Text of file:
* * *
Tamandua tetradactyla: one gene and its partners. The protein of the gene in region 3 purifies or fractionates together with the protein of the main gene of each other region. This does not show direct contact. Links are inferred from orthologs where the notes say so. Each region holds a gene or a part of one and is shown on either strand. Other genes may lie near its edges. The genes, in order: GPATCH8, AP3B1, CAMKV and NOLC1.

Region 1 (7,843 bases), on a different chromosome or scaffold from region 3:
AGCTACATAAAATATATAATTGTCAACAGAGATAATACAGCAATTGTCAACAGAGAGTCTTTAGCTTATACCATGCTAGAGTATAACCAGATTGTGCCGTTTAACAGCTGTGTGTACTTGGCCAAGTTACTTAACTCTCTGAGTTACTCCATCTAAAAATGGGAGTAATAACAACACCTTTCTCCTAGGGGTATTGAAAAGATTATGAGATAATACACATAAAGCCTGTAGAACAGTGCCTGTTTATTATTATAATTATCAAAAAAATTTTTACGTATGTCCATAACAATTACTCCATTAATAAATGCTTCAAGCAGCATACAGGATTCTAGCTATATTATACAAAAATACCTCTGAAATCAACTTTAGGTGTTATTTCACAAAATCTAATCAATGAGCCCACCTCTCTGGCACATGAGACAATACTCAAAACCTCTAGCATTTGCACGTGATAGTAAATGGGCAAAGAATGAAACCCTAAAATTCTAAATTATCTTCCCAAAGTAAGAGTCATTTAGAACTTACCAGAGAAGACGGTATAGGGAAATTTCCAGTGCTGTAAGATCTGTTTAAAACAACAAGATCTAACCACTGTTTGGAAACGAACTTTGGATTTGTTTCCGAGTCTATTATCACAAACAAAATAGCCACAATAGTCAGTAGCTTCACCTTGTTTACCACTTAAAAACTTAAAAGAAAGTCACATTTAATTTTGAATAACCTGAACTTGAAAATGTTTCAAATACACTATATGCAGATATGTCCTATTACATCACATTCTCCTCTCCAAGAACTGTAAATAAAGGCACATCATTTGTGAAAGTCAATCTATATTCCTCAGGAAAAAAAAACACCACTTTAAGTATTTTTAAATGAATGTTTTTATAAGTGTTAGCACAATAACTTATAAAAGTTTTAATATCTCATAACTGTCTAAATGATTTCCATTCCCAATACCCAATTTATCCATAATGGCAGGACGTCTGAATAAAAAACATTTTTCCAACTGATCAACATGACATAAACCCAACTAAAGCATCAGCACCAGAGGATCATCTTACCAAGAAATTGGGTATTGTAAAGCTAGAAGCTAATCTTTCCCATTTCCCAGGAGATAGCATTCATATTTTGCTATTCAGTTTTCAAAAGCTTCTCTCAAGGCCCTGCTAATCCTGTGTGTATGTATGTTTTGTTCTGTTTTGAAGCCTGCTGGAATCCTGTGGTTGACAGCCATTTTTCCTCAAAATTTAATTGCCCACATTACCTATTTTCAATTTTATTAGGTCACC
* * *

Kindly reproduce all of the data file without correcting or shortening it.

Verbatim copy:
Tamandua tetradactyla: one gene and its partners. The protein of the gene in region 3 purifies or fractionates together with the protein of the main gene of each other region. This does not show direct contact. Links are inferred from orthologs where the notes say so. Each region holds a gene or a part of one and is shown on either strand. Other genes may lie near its edges. The genes, in order: GPATCH8, AP3B1, CAMKV and NOLC1.

Region 1 (7,843 bases), on a different chromosome or scaffold from region 3:
AGCTACATAAAATATATAATTGTCAACAGAGATAATACAGCAATTGTCAACAGAGAGTCTTTAGCTTATACCATGCTAGAGTATAACCAGATTGTGCCGTTTAACAGCTGTGTGTACTTGGCCAAGTTACTTAACTCTCTGAGTTACTCCATCTAAAAATGGGAGTAATAACAACACCTTTCTCCTAGGGGTATTGAAAAGATTATGAGATAATACACATAAAGCCTGTAGAACAGTGCCTGTTTATTATTATAATTATCAAAAAAATTTTTACGTATGTCCATAACAATTACTCCATTAATAAATGCTTCAAGCAGCATACAGGATTCTAGCTATATTATACAAAAATACCTCTGAAATCAACTTTAGGTGTTATTTCACAAAATCTAATCAATGAGCCCACCTCTCTGGCACATGAGACAATACTCAAAACCTCTAGCATTTGCACGTGATAGTAAATGGGCAAAGAATGAAACCCTAAAATTCTAAATTATCTTCCCAAAGTAAGAGTCATTTAGAACTTACCAGAGAAGACGGTATAGGGAAATTTCCAGTGCTGTAAGATCTGTTTAAAACAACAAGATCTAACCACTGTTTGGAAACGAACTTTGGATTTGTTTCCGAGTCTATTATCACAAACAAAATAGCCACAATAGTCAGTAGCTTCACCTTGTTTACCACTTAAAAACTTAAAAGAAAGTCACATTTAATTTTGAATAACCTGAACTTGAAAATGTTTCAAATACACTATATGCAGATATGTCCTATTACATCACATTCTCCTCTCCAAGAACTGTAAATAAAGGCACATCATTTGTGAAAGTCAATCTATATTCCTCAGGAAAAAAAAACACCACTTTAAGTATTTTTAAATGAATGTTTTTATAAGTGTTAGCACAATAACTTATAAAAGTTTTAATATCTCATAACTGTCTAAATGATTTCCATTCCCAATACCCAATTTATCCATAATGGCAGGACGTCTGAATAAAAAACATTTTTCCAACTGATCAACATGACATAAACCCAACTAAAGCATCAGCACCAGAGGATCATCTTACCAAGAAATTGGGTATTGTAAAGCTAGAAGCTAATCTTTCCCATTTCCCAGGAGATAGCATTCATATTTTGCTATTCAGTTTTCAAAAGCTTCTCTCAAGGCCCTGCTAATCCTGTGTGTATGTATGTTTTGTTCTGTTTTGAAGCCTGCTGGAATCCTGTGGTTGACAGCCATTTTTCCTCAAAATTTAATTGCCCACATTACCTATTTTCAATTTTATTAGGTCACC